Corruption, like any virus, has spread throughout all sectors of society. From politics, to education, from the top to the bottom. No one seems to be immune. But Nigeria is going to need some sort of cure – some sort of revolutionary change in mindset to change the status-quo. It’s easy to blame ‘them’ but what ‘you’?


Hello. Does anybody know where the election date has gone?

After taking a short break away from the blog, to pack up and move to another country, I was excited at the prospect of catching up on Nigerian politics – in particular the 2011 elections which were rumoured to take place early this year. So a quick search on Google comes up with nothing – a further search produces the same result. However, I stumble across a story in the Vanguard that suggests that the election may now take place in April. April?! If somebody could please fill me in on why the date has been pushed so far back , it would be much appreciated.

During my search on the upcoming elections, I also stumbled across a story about suspected vote rigging during the registration of eligible voters across the country. Hodewu Avoseh, a member of the Lagos State House of Assembly, said that he had received information about stolen Direct Data Capture (DDC) machines. Avoseh said: “Six machines have already been hijacked in various centres around Aguda, Surulere.”

The Independent National Electoral Commission (INEC) employed the services of the National Youth Service Corps (NYSC) to oversee election registration and voting. This news will disappoint many Nigerians who had hoped for some improvement in the voting process this time around.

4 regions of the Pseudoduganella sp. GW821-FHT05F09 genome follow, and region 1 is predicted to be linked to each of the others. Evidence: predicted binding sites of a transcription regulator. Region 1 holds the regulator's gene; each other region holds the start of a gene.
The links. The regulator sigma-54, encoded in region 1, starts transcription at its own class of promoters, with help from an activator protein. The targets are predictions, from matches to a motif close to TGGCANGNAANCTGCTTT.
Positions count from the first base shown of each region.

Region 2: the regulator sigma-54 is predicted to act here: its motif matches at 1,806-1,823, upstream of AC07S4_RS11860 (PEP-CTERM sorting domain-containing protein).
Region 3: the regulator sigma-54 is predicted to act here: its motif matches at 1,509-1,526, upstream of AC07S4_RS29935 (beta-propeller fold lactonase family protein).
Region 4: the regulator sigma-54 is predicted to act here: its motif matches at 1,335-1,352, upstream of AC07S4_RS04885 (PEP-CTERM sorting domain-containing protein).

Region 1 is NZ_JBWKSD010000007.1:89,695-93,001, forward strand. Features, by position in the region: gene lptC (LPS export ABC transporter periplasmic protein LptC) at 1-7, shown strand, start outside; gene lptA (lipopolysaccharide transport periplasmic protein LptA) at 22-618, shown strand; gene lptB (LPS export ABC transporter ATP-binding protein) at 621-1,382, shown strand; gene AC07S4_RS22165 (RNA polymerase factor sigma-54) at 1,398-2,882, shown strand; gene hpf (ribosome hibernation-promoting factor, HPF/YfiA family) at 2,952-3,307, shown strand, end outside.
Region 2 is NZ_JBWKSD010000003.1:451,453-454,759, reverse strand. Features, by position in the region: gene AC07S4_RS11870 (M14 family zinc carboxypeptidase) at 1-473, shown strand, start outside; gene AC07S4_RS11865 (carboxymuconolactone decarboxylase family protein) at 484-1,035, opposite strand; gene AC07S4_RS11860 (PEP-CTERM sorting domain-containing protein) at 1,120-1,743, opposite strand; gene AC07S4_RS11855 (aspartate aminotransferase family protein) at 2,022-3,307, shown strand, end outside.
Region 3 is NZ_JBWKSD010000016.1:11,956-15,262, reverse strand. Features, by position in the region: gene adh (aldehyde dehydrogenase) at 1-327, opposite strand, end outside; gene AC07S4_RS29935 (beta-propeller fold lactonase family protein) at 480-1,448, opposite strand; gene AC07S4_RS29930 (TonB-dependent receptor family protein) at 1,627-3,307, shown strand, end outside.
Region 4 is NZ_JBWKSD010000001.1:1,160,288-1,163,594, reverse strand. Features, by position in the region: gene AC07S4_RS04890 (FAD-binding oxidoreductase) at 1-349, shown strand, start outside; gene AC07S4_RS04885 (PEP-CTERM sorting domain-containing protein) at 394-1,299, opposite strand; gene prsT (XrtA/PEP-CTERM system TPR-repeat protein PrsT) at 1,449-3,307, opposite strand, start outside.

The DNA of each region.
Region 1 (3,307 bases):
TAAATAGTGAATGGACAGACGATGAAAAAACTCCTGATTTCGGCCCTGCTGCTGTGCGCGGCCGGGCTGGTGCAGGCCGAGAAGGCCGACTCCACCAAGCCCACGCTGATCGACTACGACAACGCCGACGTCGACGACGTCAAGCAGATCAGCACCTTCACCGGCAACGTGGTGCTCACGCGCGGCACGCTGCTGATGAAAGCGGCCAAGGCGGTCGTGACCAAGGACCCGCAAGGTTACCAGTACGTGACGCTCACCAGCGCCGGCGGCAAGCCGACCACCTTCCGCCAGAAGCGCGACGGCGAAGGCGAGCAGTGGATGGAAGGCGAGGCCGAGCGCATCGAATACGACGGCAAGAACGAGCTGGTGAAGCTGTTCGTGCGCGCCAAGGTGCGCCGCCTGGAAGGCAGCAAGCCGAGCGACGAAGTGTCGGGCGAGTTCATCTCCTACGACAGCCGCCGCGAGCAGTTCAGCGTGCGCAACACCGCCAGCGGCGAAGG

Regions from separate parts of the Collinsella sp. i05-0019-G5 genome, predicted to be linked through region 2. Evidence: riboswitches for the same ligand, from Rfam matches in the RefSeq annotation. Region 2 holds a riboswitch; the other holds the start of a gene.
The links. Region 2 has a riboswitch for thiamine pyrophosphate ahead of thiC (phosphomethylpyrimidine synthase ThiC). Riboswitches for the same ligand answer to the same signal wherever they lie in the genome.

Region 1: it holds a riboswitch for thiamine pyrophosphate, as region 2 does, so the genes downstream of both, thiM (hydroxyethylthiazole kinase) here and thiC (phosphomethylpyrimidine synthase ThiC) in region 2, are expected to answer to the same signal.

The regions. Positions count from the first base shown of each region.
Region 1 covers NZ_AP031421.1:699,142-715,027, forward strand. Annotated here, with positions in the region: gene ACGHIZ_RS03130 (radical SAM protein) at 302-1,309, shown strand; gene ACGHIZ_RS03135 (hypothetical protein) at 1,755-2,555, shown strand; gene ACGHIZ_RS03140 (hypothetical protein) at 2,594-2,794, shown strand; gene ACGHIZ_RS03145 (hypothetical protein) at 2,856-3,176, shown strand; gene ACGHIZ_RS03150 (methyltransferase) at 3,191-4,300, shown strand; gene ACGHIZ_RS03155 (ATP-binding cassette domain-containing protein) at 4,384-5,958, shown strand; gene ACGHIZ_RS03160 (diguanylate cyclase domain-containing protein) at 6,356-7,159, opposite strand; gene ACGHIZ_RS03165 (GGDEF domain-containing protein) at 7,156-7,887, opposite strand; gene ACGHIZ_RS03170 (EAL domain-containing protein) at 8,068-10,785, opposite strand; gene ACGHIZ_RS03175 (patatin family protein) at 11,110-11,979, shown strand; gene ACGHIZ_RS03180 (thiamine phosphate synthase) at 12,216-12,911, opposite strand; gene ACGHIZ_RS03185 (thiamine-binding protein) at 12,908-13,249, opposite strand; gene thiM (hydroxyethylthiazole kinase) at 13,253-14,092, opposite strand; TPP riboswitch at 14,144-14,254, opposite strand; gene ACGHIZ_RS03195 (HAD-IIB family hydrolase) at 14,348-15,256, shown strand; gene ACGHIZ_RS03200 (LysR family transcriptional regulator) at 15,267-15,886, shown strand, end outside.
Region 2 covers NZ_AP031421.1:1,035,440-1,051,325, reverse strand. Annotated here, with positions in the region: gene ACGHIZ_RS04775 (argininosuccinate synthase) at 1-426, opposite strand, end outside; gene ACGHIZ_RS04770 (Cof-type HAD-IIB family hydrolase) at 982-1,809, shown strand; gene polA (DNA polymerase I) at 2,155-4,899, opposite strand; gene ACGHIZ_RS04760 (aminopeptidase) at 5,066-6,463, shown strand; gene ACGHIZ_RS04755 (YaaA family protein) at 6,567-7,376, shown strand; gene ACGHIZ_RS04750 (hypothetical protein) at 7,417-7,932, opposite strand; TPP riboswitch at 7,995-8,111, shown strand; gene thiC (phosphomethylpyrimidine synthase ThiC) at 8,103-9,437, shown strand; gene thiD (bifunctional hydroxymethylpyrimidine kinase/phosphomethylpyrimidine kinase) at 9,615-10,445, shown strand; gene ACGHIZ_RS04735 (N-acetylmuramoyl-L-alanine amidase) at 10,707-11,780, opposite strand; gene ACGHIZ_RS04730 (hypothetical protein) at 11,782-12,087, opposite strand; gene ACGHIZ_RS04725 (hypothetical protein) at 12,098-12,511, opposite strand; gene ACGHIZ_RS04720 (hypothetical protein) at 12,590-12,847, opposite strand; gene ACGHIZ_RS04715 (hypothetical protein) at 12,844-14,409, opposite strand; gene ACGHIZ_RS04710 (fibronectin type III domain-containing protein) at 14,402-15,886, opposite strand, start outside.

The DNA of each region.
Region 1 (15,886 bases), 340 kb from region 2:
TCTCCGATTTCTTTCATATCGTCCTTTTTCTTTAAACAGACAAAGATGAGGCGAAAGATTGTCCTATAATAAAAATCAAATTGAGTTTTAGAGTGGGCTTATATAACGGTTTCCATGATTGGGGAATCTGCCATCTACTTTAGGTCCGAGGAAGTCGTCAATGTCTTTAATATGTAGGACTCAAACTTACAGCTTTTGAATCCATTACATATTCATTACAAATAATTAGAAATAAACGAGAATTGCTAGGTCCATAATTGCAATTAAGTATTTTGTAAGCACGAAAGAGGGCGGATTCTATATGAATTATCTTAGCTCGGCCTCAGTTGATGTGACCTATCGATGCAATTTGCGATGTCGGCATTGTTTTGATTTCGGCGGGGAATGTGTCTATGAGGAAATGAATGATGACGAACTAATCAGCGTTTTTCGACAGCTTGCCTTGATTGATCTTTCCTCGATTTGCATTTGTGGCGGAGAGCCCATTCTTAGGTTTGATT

Late last year, Chairman of the INEC, Prof. Attahiru Jegu, had warned Nigeria to not expect a perfect election, but had done his best to reassure the country that the INEC “will bring a remarkable and substantive improvement that will make Nigerians accept the credibility of the elections.” Read the full story here.

Who is to blame for this debacle? What suggestions do you have to stamp out voting corruption  from the grassroots?

“Don’t expect a perfect election in 2011”

These are the words of warning from the Chairman of Nigeria’s Independent National Electoral Commission (INEC), Prof. Attahiru Jegu. The professor attended a colloqium over the weekend, focusing on matters concerning Rwanda, the Congo and Nigeria.

Prof. Jegu plans to restore faith in Nigerian elections (source)

Discussing plans for next year’s election at the 2010 Achebe Colloquium – held at the American Ivy League  university, Brown – he announced that members of the National Youth Service Corps and senior level students of Nigerian universities will be employed by the commission during the election. How effective this will be in keeping corruption low is uncertain.

However, Prof did have some positive words to say about the upcoming elections. “We have been inspired by the growing and overflowing positive feeling of Nigerians to get things right,” Prof. Jega said. He also promised that the INEC “will bring a remarkable and substantive improvement that will make Nigerians accept the credibility of the elections.”